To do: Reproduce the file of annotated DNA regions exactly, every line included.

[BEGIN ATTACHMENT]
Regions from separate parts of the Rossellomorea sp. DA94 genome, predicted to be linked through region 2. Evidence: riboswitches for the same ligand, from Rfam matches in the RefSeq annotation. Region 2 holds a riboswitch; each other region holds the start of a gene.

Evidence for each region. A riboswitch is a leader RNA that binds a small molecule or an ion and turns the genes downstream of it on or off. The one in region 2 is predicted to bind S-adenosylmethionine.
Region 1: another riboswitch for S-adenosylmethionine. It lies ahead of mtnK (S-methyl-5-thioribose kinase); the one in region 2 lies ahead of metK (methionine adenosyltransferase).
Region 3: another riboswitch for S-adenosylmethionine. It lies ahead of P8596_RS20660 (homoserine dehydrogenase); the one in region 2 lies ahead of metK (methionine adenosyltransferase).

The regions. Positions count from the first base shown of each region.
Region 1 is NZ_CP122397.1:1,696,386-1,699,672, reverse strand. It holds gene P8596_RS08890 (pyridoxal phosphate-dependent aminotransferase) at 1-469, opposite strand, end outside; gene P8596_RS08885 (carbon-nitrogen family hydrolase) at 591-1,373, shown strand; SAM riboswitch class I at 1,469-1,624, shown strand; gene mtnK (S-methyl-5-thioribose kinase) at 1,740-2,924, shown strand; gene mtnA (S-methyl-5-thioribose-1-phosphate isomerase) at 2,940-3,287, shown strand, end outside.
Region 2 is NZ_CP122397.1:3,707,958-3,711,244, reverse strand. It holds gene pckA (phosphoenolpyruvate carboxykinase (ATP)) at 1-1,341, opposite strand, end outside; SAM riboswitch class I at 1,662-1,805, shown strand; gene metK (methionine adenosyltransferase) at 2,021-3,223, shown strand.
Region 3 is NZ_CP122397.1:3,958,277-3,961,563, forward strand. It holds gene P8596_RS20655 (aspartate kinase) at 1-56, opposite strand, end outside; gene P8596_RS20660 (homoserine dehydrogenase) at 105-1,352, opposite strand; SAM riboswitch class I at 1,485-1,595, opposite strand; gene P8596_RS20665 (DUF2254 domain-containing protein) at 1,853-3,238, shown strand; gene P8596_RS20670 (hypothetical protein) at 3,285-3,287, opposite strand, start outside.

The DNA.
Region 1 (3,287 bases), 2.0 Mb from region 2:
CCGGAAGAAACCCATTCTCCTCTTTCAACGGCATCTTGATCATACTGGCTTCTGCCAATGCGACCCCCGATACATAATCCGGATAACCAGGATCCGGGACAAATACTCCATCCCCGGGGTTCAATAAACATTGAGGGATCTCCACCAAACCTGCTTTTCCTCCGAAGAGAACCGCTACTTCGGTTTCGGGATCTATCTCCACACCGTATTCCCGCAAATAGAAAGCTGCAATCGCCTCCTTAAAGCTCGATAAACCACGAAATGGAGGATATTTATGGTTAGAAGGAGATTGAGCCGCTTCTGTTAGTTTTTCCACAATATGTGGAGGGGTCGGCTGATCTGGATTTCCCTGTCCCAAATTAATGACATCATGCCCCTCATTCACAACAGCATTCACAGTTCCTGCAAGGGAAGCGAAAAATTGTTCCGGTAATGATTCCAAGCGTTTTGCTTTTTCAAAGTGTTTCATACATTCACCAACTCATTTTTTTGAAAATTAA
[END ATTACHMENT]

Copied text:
Regions from separate parts of the Rossellomorea sp. DA94 genome, predicted to be linked through region 2. Evidence: riboswitches for the same ligand, from Rfam matches in the RefSeq annotation. Region 2 holds a riboswitch; each other region holds the start of a gene.

Evidence for each region. A riboswitch is a leader RNA that binds a small molecule or an ion and turns the genes downstream of it on or off. The one in region 2 is predicted to bind S-adenosylmethionine.
Region 1: another riboswitch for S-adenosylmethionine. It lies ahead of mtnK (S-methyl-5-thioribose kinase); the one in region 2 lies ahead of metK (methionine adenosyltransferase).
Region 3: another riboswitch for S-adenosylmethionine. It lies ahead of P8596_RS20660 (homoserine dehydrogenase); the one in region 2 lies ahead of metK (methionine adenosyltransferase).

The regions. Positions count from the first base shown of each region.
Region 1 is NZ_CP122397.1:1,696,386-1,699,672, reverse strand. It holds gene P8596_RS08890 (pyridoxal phosphate-dependent aminotransferase) at 1-469, opposite strand, end outside; gene P8596_RS08885 (carbon-nitrogen family hydrolase) at 591-1,373, shown strand; SAM riboswitch class I at 1,469-1,624, shown strand; gene mtnK (S-methyl-5-thioribose kinase) at 1,740-2,924, shown strand; gene mtnA (S-methyl-5-thioribose-1-phosphate isomerase) at 2,940-3,287, shown strand, end outside.
Region 2 is NZ_CP122397.1:3,707,958-3,711,244, reverse strand. It holds gene pckA (phosphoenolpyruvate carboxykinase (ATP)) at 1-1,341, opposite strand, end outside; SAM riboswitch class I at 1,662-1,805, shown strand; gene metK (methionine adenosyltransferase) at 2,021-3,223, shown strand.
Region 3 is NZ_CP122397.1:3,958,277-3,961,563, forward strand. It holds gene P8596_RS20655 (aspartate kinase) at 1-56, opposite strand, end outside; gene P8596_RS20660 (homoserine dehydrogenase) at 105-1,352, opposite strand; SAM riboswitch class I at 1,485-1,595, opposite strand; gene P8596_RS20665 (DUF2254 domain-containing protein) at 1,853-3,238, shown strand; gene P8596_RS20670 (hypothetical protein) at 3,285-3,287, opposite strand, start outside.

The DNA.
Region 1 (3,287 bases), 2.0 Mb from region 2:
CCGGAAGAAACCCATTCTCCTCTTTCAACGGCATCTTGATCATACTGGCTTCTGCCAATGCGACCCCCGATACATAATCCGGATAACCAGGATCCGGGACAAATACTCCATCCCCGGGGTTCAATAAACATTGAGGGATCTCCACCAAACCTGCTTTTCCTCCGAAGAGAACCGCTACTTCGGTTTCGGGATCTATCTCCACACCGTATTCCCGCAAATAGAAAGCTGCAATCGCCTCCTTAAAGCTCGATAAACCACGAAATGGAGGATATTTATGGTTAGAAGGAGATTGAGCCGCTTCTGTTAGTTTTTCCACAATATGTGGAGGGGTCGGCTGATCTGGATTTCCCTGTCCCAAATTAATGACATCATGCCCCTCATTCACAACAGCATTCACAGTTCCTGCAAGGGAAGCGAAAAATTGTTCCGGTAATGATTCCAAGCGTTTTGCTTTTTCAAAGTGTTTCATACATTCACCAACTCATTTTTTTGAAAATTAA